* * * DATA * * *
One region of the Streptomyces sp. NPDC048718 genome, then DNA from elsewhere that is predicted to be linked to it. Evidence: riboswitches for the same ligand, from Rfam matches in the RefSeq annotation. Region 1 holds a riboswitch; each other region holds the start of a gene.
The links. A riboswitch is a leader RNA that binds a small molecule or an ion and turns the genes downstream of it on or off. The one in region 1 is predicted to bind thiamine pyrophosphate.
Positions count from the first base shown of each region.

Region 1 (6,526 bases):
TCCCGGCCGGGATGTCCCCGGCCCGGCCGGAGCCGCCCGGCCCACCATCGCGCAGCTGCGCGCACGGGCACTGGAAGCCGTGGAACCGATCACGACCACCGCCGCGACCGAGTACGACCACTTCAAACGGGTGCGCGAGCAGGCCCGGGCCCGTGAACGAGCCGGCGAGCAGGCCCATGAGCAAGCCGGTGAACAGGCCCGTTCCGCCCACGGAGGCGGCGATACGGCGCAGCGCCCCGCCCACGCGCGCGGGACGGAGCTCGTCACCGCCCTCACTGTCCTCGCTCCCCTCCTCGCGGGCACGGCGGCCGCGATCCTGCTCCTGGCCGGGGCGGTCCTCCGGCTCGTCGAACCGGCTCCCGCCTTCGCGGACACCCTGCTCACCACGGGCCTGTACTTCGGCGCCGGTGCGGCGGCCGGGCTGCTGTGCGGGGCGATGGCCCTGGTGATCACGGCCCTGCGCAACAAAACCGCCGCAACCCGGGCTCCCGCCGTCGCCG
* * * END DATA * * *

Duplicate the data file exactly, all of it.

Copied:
One region of the Streptomyces sp. NPDC048718 genome, then DNA from elsewhere that is predicted to be linked to it. Evidence: riboswitches for the same ligand, from Rfam matches in the RefSeq annotation. Region 1 holds a riboswitch; each other region holds the start of a gene.
The links. A riboswitch is a leader RNA that binds a small molecule or an ion and turns the genes downstream of it on or off. The one in region 1 is predicted to bind thiamine pyrophosphate.
Positions count from the first base shown of each region.

Region 1 (6,526 bases):
TCCCGGCCGGGATGTCCCCGGCCCGGCCGGAGCCGCCCGGCCCACCATCGCGCAGCTGCGCGCACGGGCACTGGAAGCCGTGGAACCGATCACGACCACCGCCGCGACCGAGTACGACCACTTCAAACGGGTGCGCGAGCAGGCCCGGGCCCGTGAACGAGCCGGCGAGCAGGCCCATGAGCAAGCCGGTGAACAGGCCCGTTCCGCCCACGGAGGCGGCGATACGGCGCAGCGCCCCGCCCACGCGCGCGGGACGGAGCTCGTCACCGCCCTCACTGTCCTCGCTCCCCTCCTCGCGGGCACGGCGGCCGCGATCCTGCTCCTGGCCGGGGCGGTCCTCCGGCTCGTCGAACCGGCTCCCGCCTTCGCGGACACCCTGCTCACCACGGGCCTGTACTTCGGCGCCGGTGCGGCGGCCGGGCTGCTGTGCGGGGCGATGGCCCTGGTGATCACGGCCCTGCGCAACAAAACCGCCGCAACCCGGGCTCCCGCCGTCGCCG